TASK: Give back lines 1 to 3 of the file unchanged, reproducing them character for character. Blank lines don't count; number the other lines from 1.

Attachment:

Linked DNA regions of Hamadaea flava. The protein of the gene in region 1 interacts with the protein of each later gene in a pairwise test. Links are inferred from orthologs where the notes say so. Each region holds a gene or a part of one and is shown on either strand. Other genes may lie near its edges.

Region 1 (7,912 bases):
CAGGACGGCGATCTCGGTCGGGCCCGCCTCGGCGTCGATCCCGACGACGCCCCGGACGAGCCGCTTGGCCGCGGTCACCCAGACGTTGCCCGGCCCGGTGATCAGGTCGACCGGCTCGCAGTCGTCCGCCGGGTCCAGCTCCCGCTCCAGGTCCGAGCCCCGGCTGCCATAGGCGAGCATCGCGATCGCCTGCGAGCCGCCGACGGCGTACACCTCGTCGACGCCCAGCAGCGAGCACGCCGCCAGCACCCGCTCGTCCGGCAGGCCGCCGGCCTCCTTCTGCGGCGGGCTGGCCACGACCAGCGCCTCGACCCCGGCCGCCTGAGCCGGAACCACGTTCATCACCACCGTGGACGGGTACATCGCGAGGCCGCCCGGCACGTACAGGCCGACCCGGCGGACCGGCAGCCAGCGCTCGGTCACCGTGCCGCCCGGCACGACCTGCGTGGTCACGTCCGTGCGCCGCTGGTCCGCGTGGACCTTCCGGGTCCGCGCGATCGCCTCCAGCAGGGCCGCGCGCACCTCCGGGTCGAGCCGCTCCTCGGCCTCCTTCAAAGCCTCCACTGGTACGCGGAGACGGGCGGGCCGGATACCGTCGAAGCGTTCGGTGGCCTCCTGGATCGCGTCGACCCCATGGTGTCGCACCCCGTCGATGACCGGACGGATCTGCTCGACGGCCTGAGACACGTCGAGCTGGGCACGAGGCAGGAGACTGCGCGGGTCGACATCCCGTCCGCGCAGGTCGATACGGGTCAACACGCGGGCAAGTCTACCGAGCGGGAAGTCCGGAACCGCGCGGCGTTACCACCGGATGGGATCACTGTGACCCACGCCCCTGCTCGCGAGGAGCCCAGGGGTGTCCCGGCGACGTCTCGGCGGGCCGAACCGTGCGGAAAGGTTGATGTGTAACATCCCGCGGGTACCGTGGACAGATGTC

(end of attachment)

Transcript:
Linked DNA regions of Hamadaea flava. The protein of the gene in region 1 interacts with the protein of each later gene in a pairwise test. Links are inferred from orthologs where the notes say so. Each region holds a gene or a part of one and is shown on either strand. Other genes may lie near its edges.

Region 1 (7,912 bases):
CAGGACGGCGATCTCGGTCGGGCCCGCCTCGGCGTCGATCCCGACGACGCCCCGGACGAGCCGCTTGGCCGCGGTCACCCAGACGTTGCCCGGCCCGGTGATCAGGTCGACCGGCTCGCAGTCGTCCGCCGGGTCCAGCTCCCGCTCCAGGTCCGAGCCCCGGCTGCCATAGGCGAGCATCGCGATCGCCTGCGAGCCGCCGACGGCGTACACCTCGTCGACGCCCAGCAGCGAGCACGCCGCCAGCACCCGCTCGTCCGGCAGGCCGCCGGCCTCCTTCTGCGGCGGGCTGGCCACGACCAGCGCCTCGACCCCGGCCGCCTGAGCCGGAACCACGTTCATCACCACCGTGGACGGGTACATCGCGAGGCCGCCCGGCACGTACAGGCCGACCCGGCGGACCGGCAGCCAGCGCTCGGTCACCGTGCCGCCCGGCACGACCTGCGTGGTCACGTCCGTGCGCCGCTGGTCCGCGTGGACCTTCCGGGTCCGCGCGATCGCCTCCAGCAGGGCCGCGCGCACCTCCGGGTCGAGCCGCTCCTCGGCCTCCTTCAAAGCCTCCACTGGTACGCGGAGACGGGCGGGCCGGATACCGTCGAAGCGTTCGGTGGCCTCCTGGATCGCGTCGACCCCATGGTGTCGCACCCCGTCGATGACCGGACGGATCTGCTCGACGGCCTGAGACACGTCGAGCTGGGCACGAGGCAGGAGACTGCGCGGGTCGACATCCCGTCCGCGCAGGTCGATACGGGTCAACACGCGGGCAAGTCTACCGAGCGGGAAGTCCGGAACCGCGCGGCGTTACCACCGGATGGGATCACTGTGACCCACGCCCCTGCTCGCGAGGAGCCCAGGGGTGTCCCGGCGACGTCTCGGCGGGCCGAACCGTGCGGAAAGGTTGATGTGTAACATCCCGCGGGTACCGTGGACAGATGTC